[-] d)     Postgres already installed on this system
        [-] e)     mcrypt support
        [-] f)     mhash support
        [-] 4)     Zend Optimizer (php4 20%-100% faster!)
        [-] 5)  SSL
[-] 6) -Mod Throttle 211    [-] 7) -WebDAV 1.0.2-1.3.6
[-] 8) FastCGI              [-] 9) -Mod AuthNDS 0.5
[-] 10) -Mod Layout         [-] 11) -Mod GZIP
[-] 12) -Mod DynaVHost      [-] 13) -Mod Ro AuthSYS
[-] 16) -Mod Bandwidth      [-] 17) -Mod Perl 1.24_01
[-] 18) -Mod Auth LDAP      [-] X) OpenLDAP Required (auth_ldap)
[-] 19) -Mod Auth Radius    [-] 20) -Mod Auth POP3
                   go)  -=CONTINUE=-
                   q)     -=EXIT=-
                   99)   Descriptions

Not sure what all these goodies are? Type 99<enter> for complete descriptions. After putting together your grocery list of preferred features, type go<enter> and the toolbox springs into action. First stop... RPM conflict checks:

-------------- Scanning for RPM's ---------------------
Testing for PHP RPM... not found.
Testing for PHP IMAP RPM... not found.
Testing for GD RPM... not found.
Testing for GD Devel RPM... not found.
Testing for Apache RPM... not found.
Testing for OpenLDAP RPM... not found.
Testing for OpenLDAP Devel RPM... not found.
[+] Wget found!

The toolbox confirms Apache install path (/usr/local/apache), allowing you to change the final destination per your preference, then continues on its way.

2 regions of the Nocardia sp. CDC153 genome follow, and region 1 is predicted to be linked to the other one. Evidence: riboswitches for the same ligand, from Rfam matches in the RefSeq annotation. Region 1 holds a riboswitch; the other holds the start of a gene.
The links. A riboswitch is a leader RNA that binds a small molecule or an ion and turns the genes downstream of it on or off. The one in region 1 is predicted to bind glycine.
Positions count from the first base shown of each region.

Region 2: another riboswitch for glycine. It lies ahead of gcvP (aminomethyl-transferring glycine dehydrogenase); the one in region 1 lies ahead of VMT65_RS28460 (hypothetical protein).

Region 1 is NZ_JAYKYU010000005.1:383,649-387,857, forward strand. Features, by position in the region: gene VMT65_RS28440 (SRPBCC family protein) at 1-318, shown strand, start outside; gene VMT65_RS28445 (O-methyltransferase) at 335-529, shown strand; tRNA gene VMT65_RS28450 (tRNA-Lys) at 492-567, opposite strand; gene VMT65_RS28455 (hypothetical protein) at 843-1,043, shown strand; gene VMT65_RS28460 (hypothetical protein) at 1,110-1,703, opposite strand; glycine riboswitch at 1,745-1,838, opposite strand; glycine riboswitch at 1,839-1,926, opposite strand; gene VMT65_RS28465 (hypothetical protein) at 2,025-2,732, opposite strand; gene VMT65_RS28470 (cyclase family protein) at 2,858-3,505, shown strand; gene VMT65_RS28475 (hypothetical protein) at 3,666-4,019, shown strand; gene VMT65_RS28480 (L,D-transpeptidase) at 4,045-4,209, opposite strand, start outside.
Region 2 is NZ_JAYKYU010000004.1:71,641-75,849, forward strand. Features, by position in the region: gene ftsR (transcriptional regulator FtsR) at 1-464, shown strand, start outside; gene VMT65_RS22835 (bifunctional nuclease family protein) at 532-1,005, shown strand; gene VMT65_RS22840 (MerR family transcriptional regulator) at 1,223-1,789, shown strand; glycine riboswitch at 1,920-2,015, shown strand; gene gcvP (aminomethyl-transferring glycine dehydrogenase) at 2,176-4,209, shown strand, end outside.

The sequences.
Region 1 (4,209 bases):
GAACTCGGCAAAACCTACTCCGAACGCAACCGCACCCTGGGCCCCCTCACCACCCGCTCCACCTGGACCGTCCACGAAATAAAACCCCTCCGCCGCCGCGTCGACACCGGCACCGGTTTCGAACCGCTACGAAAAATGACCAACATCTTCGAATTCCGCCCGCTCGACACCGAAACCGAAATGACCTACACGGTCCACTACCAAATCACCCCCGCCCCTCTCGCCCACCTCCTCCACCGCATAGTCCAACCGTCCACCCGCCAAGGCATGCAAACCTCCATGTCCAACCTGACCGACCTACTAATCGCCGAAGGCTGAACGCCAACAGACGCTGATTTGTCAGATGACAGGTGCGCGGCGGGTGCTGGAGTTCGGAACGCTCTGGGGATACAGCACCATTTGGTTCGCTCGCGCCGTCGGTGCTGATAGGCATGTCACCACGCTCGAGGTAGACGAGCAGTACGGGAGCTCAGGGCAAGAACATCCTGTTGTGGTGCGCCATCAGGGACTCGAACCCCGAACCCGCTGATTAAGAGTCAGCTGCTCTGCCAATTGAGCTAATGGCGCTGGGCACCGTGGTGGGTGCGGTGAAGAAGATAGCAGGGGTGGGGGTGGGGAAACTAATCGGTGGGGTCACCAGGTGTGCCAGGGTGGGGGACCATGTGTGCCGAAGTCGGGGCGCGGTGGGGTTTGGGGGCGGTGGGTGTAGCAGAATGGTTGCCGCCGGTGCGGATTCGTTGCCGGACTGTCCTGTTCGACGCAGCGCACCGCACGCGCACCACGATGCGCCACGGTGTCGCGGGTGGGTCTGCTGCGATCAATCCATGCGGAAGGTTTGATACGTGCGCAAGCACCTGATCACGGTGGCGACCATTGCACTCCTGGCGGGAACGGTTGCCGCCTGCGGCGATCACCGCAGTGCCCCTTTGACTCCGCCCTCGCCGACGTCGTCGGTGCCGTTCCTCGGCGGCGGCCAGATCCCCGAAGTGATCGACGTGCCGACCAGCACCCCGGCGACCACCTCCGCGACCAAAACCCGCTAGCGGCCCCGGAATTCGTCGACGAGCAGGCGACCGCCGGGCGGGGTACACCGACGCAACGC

Any time a source (tar.gz archive) isn't found, the toolbox script prompts you for permission to download it:

[+] Setting up Apache source...
[-] apache_1.3.14.tar.gz detection failed
Do you wish to download it now? [y/n] y

  apache_1.3.14.tar.gz => `apache_1.3.14.tar.gz'
Connecting to connected!
Logging in as anonymous ... Logged in!
==> TYPE I ... done.  ==> CWD pub/apache/dist ... done.
==> PORT ... done.    ==> RETR apache_1.3.14.tar.gz ... done.
Length: 1,813,581 (unauthoritative)

 0K -> .......... .......... .......... .......... [  2%]
50K -> .......... .......... .......... .......... [  5%]

The toolbox then silently hums away configuring, integrating, pre-heating, and so on...

[+]  Uncompressed Apache source...
[+]  Getting apache pre-configured
[+]  Apache pre-configured
[+]  Apache httpd.conf-dist updated for SSI support
[+] Getting GD lib's with PNG and zlib support ready...